The big issue of the day for the mortgage market seems to be the foreclosure crisis in the subprime sector. For many months, default and foreclosure rates among subprime, or poor credit, homeowners have been rising. It is assumed that this rise is a product of the many risky adjustable rate loans made to these borrowers in more robust market conditions. Now that the market has turned colder, these homeowners are seeing their mortgage payments increase with resetting interest rates. With little or no equity to tap, some are forced into foreclosure. The larger market effect is that lenders are becoming wary of such exotic loan products and credit for bad credit borrowers is drying up.
Cries have gone up to Washington, with lawmakers and interested parties calling on the Federal Reserve to better regulate the mortgage industry. The Federal Reserve has reluctantly complied, coming out with new guidelines asking lenders to provide consumers with more complete information about certain loans and to make sure borrowers qualify at higher standards. The trouble is, these new guidelines have little bite; they are not actual mortgage laws, but more like strong suggestions.
It seems the real decision maker in terms of mortgage practices is Wall Street, or in other words, the investors. Most mortgage loans bundled up with others from the same lender and then sold on the secondary market. These mortgage bonds are then rated by the company Standard and Poor’s according to the loans’ payment histories and other factors. Lenders then cater their loan offerings based on what type of mortgage bonds investors are willing to buy. The market has reacted faster to the dangers of current subprime loans than the government has as investors slowed in buying subprime loans since early spring of this year.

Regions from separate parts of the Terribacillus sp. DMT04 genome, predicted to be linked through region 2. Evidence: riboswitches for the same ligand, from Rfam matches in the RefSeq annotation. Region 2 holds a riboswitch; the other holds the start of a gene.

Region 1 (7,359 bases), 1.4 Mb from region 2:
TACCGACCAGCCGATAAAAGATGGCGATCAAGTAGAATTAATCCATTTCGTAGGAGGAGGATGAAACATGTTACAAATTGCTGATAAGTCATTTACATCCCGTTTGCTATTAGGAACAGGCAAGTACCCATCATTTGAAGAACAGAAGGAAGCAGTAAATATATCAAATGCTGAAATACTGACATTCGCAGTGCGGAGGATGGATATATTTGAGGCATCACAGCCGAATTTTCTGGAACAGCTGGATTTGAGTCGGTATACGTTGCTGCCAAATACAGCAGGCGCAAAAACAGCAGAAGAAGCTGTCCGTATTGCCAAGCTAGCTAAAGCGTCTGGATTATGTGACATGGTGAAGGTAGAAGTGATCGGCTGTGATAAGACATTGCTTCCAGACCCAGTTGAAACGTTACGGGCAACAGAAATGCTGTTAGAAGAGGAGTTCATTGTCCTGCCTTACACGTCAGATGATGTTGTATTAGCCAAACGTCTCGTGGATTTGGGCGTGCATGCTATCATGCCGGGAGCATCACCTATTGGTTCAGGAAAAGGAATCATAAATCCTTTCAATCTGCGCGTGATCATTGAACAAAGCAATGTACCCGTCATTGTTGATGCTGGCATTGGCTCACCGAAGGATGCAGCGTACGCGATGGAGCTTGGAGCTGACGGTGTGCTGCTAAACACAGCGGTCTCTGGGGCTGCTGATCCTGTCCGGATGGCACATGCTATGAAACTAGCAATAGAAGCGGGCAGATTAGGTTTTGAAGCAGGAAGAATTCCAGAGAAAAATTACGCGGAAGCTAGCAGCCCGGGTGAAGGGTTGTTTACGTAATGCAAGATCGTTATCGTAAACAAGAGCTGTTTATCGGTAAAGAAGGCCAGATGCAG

“The market has been way ahead of the Fed,” said David Wyss, chief economist for Standard and Poor’s as stated in a recent CNN.com interview. “If anything, it has overreacted.”
And according to Mortgage Bankers Association chief economist Doug Duncan, that overcorrection has included several significant lending changes. First, whereas no-down payment loans were popular for subprime borrowers during the housing market boom, they are almost non-existent now. With current market conditions, they are just too risky for lenders and investors. Lenders almost always require some money down for poor credit borrowers these days. Second, lenders are requiring better proof of their income and assets to further reduce risk. Lastly, lenders are simply not lending as often to those with really poor credit.
If you have found yourself in the category of “bad credit,” it may be wise to take note of these changes before you start searching for a home loan. Be prepared to bring down payment money to the bargaining table and plenty of proof that you can actually afford a mortgage. And if your credit is really that bad, you may just have to wait and work on improving it by being more consistent with timely payments and lowering your debt, before you will be able to qualify for a mortgage loan.